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Agency overview
Formed1 January 2009 (2009-01-01)
HeadquartersNorrköping, Sweden
Employees1,600 (2010)[1]
Agency executive
  • Jonas Bjelfvenstam, Director general
Parent departmentMinistry of Infrastructure

Transportstyrelsen (transport agency) is a Swedish government agency which is responsible for the regulation of rail, air, sea and road transport and its enforcement.[2] It was formed on 1 January 2009,[1] through a merger of several government agencies, including the Civil Aviation Administration, under the Ministry of Infrastructure.

It has its headquarters in Norrköping, Sweden.[1]

2015 data leak[edit]

In September 2015, Transportstyrelsen decided to outsource the management of its database and other IT services to the IBM offices in the Czech Republic and Serbia.[3]

The entire Transportstyrelsen database was uploaded onto cloud servers belonging to these two companies, and some employees got full access to the database, as Sweden fired its IT technicians.

In March 2016 the Swedish Security Service realized what happened, and started an investigation, warning other government agencies that unauthorized foreigners were now in control of their IT systems after the STA had bypassed necessary security checks just to expedite the transition to the new IT system as they wanted to fire local IT staff (and many already found new jobs themselves).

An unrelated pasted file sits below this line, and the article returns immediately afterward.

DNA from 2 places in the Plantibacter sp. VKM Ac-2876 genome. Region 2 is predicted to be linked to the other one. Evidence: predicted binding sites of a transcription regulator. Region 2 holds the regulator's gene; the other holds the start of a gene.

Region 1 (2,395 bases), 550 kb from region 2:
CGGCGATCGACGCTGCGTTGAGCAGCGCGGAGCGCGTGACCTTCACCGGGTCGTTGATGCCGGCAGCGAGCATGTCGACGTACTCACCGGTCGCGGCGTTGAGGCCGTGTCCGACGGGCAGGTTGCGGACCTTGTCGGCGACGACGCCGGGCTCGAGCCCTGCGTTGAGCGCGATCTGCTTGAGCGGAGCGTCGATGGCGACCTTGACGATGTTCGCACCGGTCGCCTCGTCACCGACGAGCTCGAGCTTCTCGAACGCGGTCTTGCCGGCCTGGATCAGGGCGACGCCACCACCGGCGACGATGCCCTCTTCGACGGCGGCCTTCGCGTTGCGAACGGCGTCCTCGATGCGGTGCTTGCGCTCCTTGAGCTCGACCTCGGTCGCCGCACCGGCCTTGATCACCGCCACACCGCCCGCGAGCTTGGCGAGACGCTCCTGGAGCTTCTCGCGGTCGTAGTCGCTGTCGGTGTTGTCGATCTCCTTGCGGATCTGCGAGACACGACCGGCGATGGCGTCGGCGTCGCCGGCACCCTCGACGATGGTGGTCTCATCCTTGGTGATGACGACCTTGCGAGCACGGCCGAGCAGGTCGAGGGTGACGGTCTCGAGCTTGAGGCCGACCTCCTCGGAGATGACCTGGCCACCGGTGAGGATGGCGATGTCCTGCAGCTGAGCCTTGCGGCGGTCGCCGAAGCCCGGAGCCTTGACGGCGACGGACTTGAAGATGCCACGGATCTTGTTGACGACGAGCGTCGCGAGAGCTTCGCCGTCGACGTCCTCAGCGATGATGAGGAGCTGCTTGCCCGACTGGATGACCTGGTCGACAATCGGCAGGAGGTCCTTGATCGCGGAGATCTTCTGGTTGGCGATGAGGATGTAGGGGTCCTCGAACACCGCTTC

Following this huge mishap, the agencies Director General Maria Ågren [sv] resigned, and authorities charged her in 2016. At the start of the month, a Swedish court found her guilty of negligence but the sentence passed down was ludicrous in the eyes of many citizens, with court docking half of her monthly salary as punishment. Maria Ågren was assigned the Director position in 2015 when the outsourcing was decided and contracted but not yet put into operation. The predecessor Staffan Widlert retired in 2015, leaving a large problem to his successor, and he did not get any penalty.

"Given how much the establishment has got each other's backs, this sentence was roughly equivalent to life in prison for a common person on the street, meaning they must have done something really awful to get not just a guilty verdict, but actually be fined half a month's salary," Rick Falkvinge commented on the sentence.[4]

According to Falkvinge, the leak exposed:

  • The weight capacity of all roads as well as bridges (which is crucial for warfare, and gives a lot idea about what roads are intended to be used as wartime airfields).
  • Names, photos, and home addresses of fighter pilots in the Air Force.
  • Names, photos, and home addresses of everybody in a police register, which are believed to be classified.
  • Names, photos, and residential addresses of all operators in the military's most secret units that are equivalent to the SAS or SEAL teams.
  • Names, photos, and addresses of everybody having protected identity for some reasons, such as witness relocation or murder threats.
  • Type, model, weight, and any defects in all government and military vehicles, including their operator, which reveals a much about the structure of military support units.


  1. ^ a b c "Transportstyrelsen" (in Swedish). Retrieved 15 May 2011.
  2. ^ About us - the Swedish Transport Agency, archived from the original on January 30, 2022
  3. ^ "Sweden Accidentally Leaks Personal Details of Nearly All Citizens". TheHackernews. Retrieved 15 July 2017.
  4. ^ Chirgwin, Richard (23 July 2017). "Sweden leaked every car owners' details last year, then tried to hush it up". The Register. Retrieved 16 July 2017.

External links[edit]